Possums of the Unknown



Mark of the Vampire: written by Guy Endore, Bernard Schubert, John L. Balderson, Tod Browning, H.S. Kraft, and Samuel Ornitz; directed by Tod Browning; starring Lionel Barrymore (Professor), Elizabeth Allan (Irena), Bela Lugosi (Count Mora), Lionel Atwill (Inspector Neumann), Jean Hersholt (Baron Otto), and Henry Wadsworth (Fedor) (1935): Enjoyable, concise (61 minutes!) remake of Browning’s mostly lost silent film, London After Midnight.

Lionel Barrymore clearly has a hoot playing a vampire-fighting professor called in by the police somewhere in Early Hollywood Europe, where none of the accents match, to solve the murder of one man and the harassment by vampires of his daughter and her fiance. Lionel Atwill is his usual sturdy self as the inspector in charge of the case, and Jean Hersholt does some version of a European accent that could be German, could be Russian, could be almost anything. As everyone else in the movie has either American or British accents, it’s a bit anomalous.

Bela Lugosi appears in several scenes, but doesn’t speak until the last one of the movie. There are some nice special effects for the time, and an enjoyable atmosphere of menace and decay. The ending is a humdinger. Also, dig that possum incongruously wandering around a European castle! Maybe he’s looking for the armadillo Browning put in Dracula’s castle in his version of Dracula (1931)! Recommended.

The Celebrated Cases of Dick Tracy 1931-1951: written and drawn by Chester Gould (Collected 1970): The nostalgia boom of the late 1960’s and early 1970’s led to a lot of comic strips from the 1930’s and 1940’s being collected in hardcover. This is one of those collections.

Dick Tracy‘s Golden Age, which this collection covers, was one of the finest and most popular in the history of dramatic American comic strips, with a readership that may have been up to 70% of the American reading public at its peak.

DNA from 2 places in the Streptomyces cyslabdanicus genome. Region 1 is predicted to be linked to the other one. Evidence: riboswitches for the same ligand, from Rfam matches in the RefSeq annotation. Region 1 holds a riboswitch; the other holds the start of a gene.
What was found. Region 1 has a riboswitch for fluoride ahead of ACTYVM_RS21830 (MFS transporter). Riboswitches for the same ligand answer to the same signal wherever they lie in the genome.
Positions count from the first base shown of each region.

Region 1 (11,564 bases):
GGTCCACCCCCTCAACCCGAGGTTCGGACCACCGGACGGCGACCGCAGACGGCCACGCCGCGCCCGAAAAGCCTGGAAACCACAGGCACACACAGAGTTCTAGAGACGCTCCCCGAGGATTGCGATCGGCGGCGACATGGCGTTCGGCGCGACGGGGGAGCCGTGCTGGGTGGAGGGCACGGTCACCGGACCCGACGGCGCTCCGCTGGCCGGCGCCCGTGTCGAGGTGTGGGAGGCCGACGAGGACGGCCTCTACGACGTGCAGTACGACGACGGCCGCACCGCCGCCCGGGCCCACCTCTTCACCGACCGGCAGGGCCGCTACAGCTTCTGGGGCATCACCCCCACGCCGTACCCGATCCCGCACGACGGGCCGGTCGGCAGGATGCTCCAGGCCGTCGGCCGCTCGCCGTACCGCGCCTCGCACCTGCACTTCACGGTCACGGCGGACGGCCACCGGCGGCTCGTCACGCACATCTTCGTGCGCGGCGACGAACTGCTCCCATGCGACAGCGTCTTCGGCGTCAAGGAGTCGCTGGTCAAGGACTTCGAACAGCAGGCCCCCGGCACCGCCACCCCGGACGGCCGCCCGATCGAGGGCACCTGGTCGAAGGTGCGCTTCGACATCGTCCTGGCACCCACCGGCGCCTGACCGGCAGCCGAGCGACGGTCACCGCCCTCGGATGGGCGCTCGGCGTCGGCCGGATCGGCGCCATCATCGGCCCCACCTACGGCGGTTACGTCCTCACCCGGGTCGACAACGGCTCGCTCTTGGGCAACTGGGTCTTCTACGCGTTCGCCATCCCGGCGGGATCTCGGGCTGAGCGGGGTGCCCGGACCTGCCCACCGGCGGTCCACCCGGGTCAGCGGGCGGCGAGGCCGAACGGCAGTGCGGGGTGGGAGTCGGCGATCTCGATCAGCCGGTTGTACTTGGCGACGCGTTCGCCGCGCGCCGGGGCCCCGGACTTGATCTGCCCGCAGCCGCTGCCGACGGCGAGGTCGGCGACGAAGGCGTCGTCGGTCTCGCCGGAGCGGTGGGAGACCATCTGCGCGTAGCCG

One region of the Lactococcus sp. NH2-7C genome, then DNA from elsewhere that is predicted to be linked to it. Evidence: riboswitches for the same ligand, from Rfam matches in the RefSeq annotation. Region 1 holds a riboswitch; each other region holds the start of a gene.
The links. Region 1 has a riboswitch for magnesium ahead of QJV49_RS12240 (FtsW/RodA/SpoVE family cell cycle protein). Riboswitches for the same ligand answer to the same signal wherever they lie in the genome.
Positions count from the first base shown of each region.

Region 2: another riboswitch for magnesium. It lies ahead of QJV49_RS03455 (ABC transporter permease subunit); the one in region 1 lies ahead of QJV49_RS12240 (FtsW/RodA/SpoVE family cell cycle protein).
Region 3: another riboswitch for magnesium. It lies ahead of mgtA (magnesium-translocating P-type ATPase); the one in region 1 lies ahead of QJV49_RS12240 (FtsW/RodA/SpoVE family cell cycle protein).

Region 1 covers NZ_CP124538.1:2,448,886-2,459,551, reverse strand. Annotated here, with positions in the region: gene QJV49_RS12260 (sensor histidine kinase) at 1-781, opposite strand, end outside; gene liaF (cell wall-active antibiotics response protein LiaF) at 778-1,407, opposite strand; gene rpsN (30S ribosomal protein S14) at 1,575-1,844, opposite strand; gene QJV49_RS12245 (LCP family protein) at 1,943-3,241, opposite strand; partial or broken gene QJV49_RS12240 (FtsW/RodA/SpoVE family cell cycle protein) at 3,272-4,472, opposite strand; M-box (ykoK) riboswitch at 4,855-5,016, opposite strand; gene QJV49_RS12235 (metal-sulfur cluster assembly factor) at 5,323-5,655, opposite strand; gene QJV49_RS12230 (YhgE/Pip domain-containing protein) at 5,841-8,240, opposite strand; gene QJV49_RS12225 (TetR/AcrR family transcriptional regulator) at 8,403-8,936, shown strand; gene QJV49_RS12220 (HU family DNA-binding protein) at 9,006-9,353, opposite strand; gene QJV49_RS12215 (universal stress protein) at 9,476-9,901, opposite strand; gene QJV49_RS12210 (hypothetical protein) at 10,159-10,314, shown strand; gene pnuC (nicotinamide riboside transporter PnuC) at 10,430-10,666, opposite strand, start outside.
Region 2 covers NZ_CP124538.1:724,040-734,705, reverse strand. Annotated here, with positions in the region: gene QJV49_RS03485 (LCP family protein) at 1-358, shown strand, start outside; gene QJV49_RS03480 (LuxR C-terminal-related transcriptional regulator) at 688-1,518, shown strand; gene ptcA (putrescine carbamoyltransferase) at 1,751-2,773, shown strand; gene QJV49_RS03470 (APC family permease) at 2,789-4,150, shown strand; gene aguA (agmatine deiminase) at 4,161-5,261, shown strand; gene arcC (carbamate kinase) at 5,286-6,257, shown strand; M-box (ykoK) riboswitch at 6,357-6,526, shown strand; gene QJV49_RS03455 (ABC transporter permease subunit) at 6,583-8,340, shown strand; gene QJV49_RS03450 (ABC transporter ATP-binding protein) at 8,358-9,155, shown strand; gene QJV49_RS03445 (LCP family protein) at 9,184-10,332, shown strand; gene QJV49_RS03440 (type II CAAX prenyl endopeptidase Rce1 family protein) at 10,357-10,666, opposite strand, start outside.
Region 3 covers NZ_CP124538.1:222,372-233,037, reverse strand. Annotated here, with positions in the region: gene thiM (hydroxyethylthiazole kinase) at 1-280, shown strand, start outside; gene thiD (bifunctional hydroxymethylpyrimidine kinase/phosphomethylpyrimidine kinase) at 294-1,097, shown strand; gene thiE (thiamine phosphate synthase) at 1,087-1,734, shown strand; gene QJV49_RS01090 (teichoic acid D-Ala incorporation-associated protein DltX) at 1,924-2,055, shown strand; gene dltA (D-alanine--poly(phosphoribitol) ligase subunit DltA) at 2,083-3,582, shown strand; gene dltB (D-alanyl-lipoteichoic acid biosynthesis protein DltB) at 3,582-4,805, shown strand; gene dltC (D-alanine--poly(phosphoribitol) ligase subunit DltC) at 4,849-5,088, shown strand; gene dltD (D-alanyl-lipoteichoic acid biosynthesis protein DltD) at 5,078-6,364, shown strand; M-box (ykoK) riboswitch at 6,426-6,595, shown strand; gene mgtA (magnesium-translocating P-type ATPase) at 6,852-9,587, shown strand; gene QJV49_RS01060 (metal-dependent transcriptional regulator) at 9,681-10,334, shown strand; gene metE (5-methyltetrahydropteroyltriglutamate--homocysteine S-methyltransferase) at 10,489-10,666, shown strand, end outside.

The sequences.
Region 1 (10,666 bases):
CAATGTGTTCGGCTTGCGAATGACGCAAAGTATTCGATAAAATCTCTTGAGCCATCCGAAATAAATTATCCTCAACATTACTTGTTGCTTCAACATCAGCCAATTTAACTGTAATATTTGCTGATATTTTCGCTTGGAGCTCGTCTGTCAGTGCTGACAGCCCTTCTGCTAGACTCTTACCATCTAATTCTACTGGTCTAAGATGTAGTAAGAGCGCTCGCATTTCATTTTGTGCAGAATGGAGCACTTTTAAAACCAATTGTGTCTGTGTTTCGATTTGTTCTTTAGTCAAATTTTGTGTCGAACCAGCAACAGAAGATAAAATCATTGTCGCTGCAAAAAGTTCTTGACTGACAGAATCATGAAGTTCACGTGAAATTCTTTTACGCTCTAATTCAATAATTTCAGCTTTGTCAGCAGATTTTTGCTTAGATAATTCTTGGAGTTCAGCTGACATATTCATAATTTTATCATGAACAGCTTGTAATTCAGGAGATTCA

By the late 1930’s, writer-artist Chester Gould had reached his stylized peak of artistic form. And it’s quite a peak for the dramatic comic strip, one matched perhaps only by Milton Caniff and Harold Gray.

Tracy now fought increasingly grotesque villains with increasingly descriptive names and increasingly horrifying actions. The graphics are amazingly, well, graphic, and this in a collection that actually censors the more violent endings of some villains, including one in which a Nazi spy ends his life impaled on a flag pole waving the American flag. Tracy’s Rogue’s Gallery is a clear influence on Batman’s similarly twisted foes, while Tracy’s use of forensic methods also foreshadows the Batman’s expertise in that area.

The reproduction of these strips is mostly competent, especially later in the run. The large Sunday panels are missing, which means certain key events are referred to but not shown. A serious reader would want to track down some of the excellent contemporary reprint volumes of Dick Tracy, but this is certainly worth picking up used as a sampling of the great detective. The stories are clever, suspenseful, and very entertaining. Recommended.

 

Leave a Reply

Fill in your details below or click an icon to log in:

WordPress.com Logo

You are commenting using your WordPress.com account. Log Out / Change )

Twitter picture

You are commenting using your Twitter account. Log Out / Change )

Facebook photo

You are commenting using your Facebook account. Log Out / Change )

Google+ photo

You are commenting using your Google+ account. Log Out / Change )

Connecting to %s